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Thread: Trickle Charging Battery

  1. #1
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    Default Trickle Charging Battery

    I know you can NOT charge a battery in the car with the HP EFI hooked up, but can you trickle charge the battery with the system hooked up? I'm thinking of getting a battery tender being as I don't drive the car as much as I would like. I'm guessing the answer is no, but I wanted to ask. I'm trying to avoid having to disconnect the battery terminals every time I want to jump in and go.

  2. #2
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    Dec 2009
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    Quote Originally Posted by 88 347 stroker View Post
    I know you can NOT charge a battery in the car with the HP EFI hooked up...
    That's not true. The battery can be charged with the EFI ECU and battery connected.
    I've done it many times. Read the "Important Battery Charger Usage!" notice below.

    It's really not a big deal. Don't turn the key on (unless it's a low amp trickle charger) and don't start the engine while charging the vehicle.
    If you need a jump start; first charge the battery, then disconnect the charger before starting engine.

    I'm thinking of getting a battery tender being as I don't drive the car as much as I would like.
    There's nothing wrong with using a "trickle" charger (battery maintainer), and there's no need to disconnect anything.

    It's non-volatile EPROM memory storage (Erasable Programmable Read Only Memory). Even if the battery is disconnected,
    the ECU doesn't lose any programming. It's just not a good idea to start the engine with a battery charger 'on'.

    I'm trying to avoid having to disconnect the battery terminals every time I want to jump in and go.
    I haven't disconnected my Holley EFI ECU or my Odyssey AGM battery in years.
    I've charged the battery many times and I use a CTEK charger (for battery maintenance).

    I use a CTEK Multi US 7002 (7A max, fully automatic - $100) and I love it. It also has the desulphation function.
    I like the convenience of the plug-in CTEK connector (I don't like alligator clips) with the built-in Comfort Connect Indicator (LED battery meter). Works great!



    Originally posted by Holley EFI Warning Notice:

    Important Battery Charger Usage!

    Most battery chargers do not provide "clean" power to the vehicle and can cause voltage spikes that damage the ECU. This is especially true of most 16V battery chargers. Adhere to the following guidelines!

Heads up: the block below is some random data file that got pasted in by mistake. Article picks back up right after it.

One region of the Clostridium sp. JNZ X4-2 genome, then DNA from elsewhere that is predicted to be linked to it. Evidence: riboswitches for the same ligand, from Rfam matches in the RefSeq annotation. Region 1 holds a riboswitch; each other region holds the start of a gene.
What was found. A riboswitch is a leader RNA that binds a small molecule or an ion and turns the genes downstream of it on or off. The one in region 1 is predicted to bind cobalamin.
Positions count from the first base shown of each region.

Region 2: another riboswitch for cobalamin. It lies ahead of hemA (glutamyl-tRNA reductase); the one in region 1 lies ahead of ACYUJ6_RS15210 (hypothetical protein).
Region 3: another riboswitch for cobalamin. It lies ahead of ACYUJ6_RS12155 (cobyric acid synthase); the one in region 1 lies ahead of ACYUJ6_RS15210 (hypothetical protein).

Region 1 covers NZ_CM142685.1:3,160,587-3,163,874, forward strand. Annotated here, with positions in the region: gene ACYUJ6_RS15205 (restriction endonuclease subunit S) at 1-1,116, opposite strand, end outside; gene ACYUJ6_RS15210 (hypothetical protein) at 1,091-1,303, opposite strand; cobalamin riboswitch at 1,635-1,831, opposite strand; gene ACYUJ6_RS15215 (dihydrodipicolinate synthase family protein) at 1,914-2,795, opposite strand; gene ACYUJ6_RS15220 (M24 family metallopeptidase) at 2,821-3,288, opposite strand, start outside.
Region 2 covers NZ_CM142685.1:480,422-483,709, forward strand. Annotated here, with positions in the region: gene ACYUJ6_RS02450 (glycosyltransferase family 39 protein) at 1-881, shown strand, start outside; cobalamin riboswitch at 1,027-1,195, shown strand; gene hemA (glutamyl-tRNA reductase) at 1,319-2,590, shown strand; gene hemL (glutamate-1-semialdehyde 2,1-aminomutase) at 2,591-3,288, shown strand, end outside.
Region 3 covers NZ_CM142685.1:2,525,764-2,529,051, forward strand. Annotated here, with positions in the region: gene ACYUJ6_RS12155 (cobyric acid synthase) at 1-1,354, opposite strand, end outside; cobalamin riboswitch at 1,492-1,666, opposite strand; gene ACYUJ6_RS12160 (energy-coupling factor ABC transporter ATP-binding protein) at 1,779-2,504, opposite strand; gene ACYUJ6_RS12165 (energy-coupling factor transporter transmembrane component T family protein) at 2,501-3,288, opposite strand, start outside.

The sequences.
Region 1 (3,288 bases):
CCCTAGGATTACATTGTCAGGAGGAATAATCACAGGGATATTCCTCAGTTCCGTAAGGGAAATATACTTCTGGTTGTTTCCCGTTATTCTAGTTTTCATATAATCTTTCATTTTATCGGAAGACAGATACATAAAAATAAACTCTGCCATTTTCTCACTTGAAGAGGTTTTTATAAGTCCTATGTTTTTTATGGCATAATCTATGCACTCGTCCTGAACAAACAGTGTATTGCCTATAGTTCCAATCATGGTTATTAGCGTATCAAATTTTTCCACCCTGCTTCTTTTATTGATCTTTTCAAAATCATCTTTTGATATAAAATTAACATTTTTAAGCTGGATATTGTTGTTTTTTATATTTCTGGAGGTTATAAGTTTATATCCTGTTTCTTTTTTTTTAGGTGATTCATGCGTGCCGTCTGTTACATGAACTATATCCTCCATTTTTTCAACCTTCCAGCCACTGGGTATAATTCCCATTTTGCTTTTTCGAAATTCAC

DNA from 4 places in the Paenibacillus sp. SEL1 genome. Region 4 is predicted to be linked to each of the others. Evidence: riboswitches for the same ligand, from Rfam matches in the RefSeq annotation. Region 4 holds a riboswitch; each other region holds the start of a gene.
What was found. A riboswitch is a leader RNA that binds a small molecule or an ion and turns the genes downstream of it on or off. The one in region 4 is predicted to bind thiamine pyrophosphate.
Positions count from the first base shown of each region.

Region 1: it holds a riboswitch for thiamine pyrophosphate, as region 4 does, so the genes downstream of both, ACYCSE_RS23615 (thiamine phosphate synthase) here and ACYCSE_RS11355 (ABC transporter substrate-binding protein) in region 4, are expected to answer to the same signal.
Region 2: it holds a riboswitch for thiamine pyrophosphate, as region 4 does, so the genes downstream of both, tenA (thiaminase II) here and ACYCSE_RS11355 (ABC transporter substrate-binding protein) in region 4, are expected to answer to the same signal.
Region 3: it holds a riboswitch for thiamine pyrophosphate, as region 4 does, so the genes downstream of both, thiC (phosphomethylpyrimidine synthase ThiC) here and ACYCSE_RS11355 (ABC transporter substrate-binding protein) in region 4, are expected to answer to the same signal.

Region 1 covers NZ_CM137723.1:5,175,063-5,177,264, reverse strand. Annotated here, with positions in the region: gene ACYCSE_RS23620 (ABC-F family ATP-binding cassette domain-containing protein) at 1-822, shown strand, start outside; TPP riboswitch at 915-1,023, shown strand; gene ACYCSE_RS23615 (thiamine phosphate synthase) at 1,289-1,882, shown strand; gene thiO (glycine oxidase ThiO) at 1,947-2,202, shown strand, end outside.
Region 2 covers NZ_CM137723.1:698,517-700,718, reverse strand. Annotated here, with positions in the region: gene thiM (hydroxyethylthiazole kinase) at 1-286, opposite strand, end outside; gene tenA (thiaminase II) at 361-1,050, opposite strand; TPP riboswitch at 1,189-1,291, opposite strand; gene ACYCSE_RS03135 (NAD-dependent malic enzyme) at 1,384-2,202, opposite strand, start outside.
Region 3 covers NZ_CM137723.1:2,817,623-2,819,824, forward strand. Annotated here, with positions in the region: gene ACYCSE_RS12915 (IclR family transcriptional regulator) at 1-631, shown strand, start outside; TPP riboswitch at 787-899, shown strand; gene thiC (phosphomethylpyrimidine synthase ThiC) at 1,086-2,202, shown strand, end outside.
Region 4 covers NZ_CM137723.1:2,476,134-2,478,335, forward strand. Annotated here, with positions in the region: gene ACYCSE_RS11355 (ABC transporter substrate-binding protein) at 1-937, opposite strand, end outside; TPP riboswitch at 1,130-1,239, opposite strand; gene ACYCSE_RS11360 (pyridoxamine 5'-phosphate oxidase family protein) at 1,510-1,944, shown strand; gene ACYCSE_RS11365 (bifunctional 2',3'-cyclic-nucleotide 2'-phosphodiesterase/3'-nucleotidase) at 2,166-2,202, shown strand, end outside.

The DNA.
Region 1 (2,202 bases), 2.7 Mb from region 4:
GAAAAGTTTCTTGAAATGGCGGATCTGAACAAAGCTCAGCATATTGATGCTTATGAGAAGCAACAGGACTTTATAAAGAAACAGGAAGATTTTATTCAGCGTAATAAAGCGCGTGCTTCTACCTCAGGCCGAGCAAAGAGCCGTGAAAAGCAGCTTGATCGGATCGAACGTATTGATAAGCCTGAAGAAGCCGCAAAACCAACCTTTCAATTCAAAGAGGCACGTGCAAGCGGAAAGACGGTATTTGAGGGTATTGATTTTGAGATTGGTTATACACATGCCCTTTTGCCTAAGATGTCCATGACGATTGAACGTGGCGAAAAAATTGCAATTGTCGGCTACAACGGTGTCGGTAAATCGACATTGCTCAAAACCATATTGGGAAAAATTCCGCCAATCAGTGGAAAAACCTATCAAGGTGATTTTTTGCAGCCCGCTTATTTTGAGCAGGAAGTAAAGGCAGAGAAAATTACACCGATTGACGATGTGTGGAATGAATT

• Never use the "cranking" setting on a charger to start the engine.
    Do not set a charger to a charge current over 10 amps.
    Charge the battery sufficiently, before trying to start the engine.
    • If using a 16V battery charger, do not turn on the ECU switched power, nor start the engine with the charger on.
    Make sure the charger is not charging over 18.5 volts.
    • If the battery has sat for a long time, or is known to be discharged, it's best to charge the battery with everything
    DISCONNECTED from the battery, while the battery is being charged.
    May God's grace bless you in the Lord Jesus Christ.
    '92 Ford Mustang GT: 385" SBF, Dart SHP 8.2 block, TFS TW 11R 205 heads, 11.8:1 comp, TFS R-Series intake, Dominator MPFI & DIS, 36-1 crank trigger/1x cam sync, 160A 3G alternator, Optima Red battery, A/C, 100HP progressive dry direct-port NOS, Spal dual 12" fans/3-core Frostbite aluminum radiator, Pypes dual 2.5" exhaust/off-road X-pipe/shorty headers, S&W subframe connectors, LenTech Strip Terminator wide-ratio AOD/2800 RPM converter, M4602G aluminum driveshaft, FRPP 3.31 gears, Cobra Trac-Lok differential, Moser 31 spline axles, '04 Cobra 4-disc brakes, '93 Cobra booster & M/C, 5-lug Bullitt wheels & 245/45R17 tires.

  3. #3

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    Thanks, Danny. Actually, that's good advice about not charging over 10A, in any case. The vast majority of home chargers has NO voltage regulation, NO filtering, and have a VERY dirty pulsing output. The more charge current you "crank up" the worse this gets. Using any typical home charger demands that you pay attention to "what the battery is doing" IE too warm, excessive gassing and acid bubbling, especially now that so many batteries are sealed and you cannot add water.

  4. #4
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    Oct 2012
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    northern VA